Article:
How do you get out of that? How do you find ‘home’?
Well, I just bought a home, so maybe that will help. I’ve never had a steady home before. I’ve found it in parts - like when I was living with Rozi Plain in Bristol. Then I moved to Brussels after that, and I had pockets of that feeling. I’m hoping I will build it a bit more in the South West of France. I bought a house near the ocean so maybe that will help.
Does that yearning for home appear in other forms throughout the album?
‘Lee-Ann & Lucie’ mentions the new home. ‘Leanne And Lucy’ is a couple of surfers who live together - they’re a couple. And it’s a vision of hope and home. There’s something really cool about them but also it’s the future of relationships. I guess they’re hoping to get a baby, they live together. There’s something really optimistic about it. Living by the ocean, and this population bringing together and younger generation of people who want to generate their own lifestyle.
You’ve made some short films, too.
Yes it’s three short abstract films, shot during the recording process. They’re very humble, there’s no big concept behind them. But it documents that wandering I was embarking on during the album. - It started off because I met Julia - she’s a film maker - in Berlin, and I had a connection with her. I felt like I had this connection, and just meeting her made me want to get her involved. I felt very touched by her sensitivity. I didn’t plan to do it - I met her, and I enjoyed having her around the recording process. I guess she inspired me too, as she was such a cool girl to hang out with.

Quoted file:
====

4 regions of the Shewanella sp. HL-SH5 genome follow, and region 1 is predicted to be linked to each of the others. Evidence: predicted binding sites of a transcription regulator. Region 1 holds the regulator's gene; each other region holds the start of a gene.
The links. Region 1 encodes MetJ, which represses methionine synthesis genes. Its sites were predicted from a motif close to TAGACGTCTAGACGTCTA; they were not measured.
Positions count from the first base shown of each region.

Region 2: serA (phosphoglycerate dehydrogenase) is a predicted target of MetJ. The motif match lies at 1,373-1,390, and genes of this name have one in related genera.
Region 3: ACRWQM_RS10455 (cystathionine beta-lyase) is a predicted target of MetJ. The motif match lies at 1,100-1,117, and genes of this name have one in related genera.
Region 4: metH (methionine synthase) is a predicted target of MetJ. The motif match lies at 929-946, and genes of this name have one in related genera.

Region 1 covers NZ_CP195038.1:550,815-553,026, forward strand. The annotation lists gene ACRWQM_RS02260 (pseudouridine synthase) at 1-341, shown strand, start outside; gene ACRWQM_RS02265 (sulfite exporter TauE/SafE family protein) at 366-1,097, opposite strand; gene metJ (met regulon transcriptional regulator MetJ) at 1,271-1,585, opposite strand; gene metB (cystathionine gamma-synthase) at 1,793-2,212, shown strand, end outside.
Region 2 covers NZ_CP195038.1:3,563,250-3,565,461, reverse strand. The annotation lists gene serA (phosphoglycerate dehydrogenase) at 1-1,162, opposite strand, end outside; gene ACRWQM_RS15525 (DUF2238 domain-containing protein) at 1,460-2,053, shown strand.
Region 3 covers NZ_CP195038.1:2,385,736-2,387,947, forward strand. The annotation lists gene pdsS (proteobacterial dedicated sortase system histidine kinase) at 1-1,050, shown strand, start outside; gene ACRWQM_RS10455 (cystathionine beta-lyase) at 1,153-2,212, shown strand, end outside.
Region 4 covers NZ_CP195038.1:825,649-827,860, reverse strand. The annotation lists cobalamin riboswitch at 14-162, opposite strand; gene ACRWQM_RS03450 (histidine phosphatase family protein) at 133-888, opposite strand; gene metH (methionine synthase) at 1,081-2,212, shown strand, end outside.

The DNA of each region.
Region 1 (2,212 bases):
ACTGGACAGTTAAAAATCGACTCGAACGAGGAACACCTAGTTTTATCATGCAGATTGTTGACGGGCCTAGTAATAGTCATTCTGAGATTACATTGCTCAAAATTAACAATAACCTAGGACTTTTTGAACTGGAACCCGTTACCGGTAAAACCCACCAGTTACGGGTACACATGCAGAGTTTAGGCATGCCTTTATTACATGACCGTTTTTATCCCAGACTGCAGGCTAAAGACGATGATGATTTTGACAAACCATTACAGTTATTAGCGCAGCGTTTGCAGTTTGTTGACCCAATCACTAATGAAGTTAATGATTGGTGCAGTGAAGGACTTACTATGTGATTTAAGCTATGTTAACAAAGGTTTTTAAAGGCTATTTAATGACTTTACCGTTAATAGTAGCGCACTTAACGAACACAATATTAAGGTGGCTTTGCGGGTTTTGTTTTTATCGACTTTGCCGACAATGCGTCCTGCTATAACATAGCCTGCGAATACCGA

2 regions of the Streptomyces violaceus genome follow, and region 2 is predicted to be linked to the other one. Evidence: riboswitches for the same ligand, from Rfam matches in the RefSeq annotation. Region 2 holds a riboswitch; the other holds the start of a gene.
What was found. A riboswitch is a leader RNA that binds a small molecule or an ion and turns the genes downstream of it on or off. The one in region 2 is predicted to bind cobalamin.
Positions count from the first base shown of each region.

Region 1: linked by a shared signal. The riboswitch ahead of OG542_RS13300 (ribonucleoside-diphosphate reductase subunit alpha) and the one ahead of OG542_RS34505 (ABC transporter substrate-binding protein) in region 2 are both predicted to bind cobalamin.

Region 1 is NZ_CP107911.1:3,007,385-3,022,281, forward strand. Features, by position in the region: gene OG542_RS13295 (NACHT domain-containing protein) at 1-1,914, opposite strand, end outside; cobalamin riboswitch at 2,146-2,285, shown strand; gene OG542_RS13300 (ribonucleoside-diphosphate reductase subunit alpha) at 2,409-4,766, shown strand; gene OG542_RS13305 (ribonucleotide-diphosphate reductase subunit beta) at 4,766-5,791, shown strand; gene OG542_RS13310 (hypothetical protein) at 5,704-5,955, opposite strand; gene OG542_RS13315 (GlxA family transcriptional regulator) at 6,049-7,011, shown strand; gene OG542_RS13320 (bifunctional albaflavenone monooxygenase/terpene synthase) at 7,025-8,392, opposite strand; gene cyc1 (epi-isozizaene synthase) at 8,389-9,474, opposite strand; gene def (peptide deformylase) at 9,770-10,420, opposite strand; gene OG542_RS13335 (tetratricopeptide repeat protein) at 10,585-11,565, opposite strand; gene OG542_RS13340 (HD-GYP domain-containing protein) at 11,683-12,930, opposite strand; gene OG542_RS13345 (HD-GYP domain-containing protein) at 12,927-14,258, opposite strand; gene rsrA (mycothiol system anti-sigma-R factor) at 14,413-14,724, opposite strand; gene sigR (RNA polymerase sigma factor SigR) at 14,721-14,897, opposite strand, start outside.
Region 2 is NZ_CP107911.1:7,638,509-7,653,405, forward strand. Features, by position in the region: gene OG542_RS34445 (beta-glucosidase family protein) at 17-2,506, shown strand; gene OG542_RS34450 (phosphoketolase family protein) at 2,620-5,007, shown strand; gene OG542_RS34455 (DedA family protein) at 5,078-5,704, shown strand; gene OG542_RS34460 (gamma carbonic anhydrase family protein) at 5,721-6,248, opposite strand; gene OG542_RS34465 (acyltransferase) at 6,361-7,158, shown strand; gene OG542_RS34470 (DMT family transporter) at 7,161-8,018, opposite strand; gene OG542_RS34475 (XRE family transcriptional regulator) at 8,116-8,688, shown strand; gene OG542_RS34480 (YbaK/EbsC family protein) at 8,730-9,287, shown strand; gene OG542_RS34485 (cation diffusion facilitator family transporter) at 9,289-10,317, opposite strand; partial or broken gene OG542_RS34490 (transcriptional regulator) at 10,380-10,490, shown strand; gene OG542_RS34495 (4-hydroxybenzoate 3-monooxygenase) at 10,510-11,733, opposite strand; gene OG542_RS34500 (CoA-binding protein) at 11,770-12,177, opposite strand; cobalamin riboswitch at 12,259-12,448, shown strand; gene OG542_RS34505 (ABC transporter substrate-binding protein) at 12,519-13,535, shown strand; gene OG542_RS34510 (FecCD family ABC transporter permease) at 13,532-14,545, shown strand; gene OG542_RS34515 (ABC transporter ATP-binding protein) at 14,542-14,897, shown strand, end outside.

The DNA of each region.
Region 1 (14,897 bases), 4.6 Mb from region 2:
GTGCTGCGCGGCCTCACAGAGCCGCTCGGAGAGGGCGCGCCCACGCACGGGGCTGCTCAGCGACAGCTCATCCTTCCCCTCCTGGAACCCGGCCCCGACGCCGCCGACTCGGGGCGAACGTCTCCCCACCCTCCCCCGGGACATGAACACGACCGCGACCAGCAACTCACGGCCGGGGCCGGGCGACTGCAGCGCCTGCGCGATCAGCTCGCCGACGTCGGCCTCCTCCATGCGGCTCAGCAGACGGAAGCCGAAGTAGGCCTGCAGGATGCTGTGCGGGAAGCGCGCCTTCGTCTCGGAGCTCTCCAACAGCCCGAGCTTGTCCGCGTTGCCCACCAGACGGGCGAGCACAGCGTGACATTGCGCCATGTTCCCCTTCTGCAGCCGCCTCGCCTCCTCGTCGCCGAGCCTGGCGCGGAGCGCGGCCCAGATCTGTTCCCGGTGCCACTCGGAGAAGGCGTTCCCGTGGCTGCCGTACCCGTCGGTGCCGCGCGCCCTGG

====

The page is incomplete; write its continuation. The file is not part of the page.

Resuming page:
Is making those relationships a key part of your journey?
It is. I remember watching Babe play at Homegame - the festival in Fife - I bumped into Gerard, and it was something as simple as catching his gaze, his eyes… and feeling that this person has something special about them that you want to meet and share. That’s how I felt when I bumped into him. He wanted to go to France at that time for personal reasons, and that was the beginning of our collaboration. We did a really wonderful album together and then he carried on his own ways, his own path. But there was a time when I felt really inspired by him and it felt like our life together was really precious. That’s the most important thing to do in life - connect with people. Just live that inspiration to its full potential.
Have you taken ‘Banane Bleu’ to its full potential?
I do. It was a surprise, as I didn’t know what to expect from Jaakko. He’s Scandinavian, he doesn’t say much! We didn’t discuss much but there was something about us being together that just made sense.
So, what’s next? Are you focussing on your next project?
I’m hoping to connect with my surroundings a bit more. There’s a crew of musicians down here, who work from a local studio. I’m hoping for a more local approach. Just before COVID I travelled to Morocco, and did some collaboration there. That was really exciting but it’s a distant, exotic project… it doesn’t seem very sensible to be doing that these days. On a spiritual level, it’s about looking for something local. I’ll try to focus on that.
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'Banane Bleue' is out now.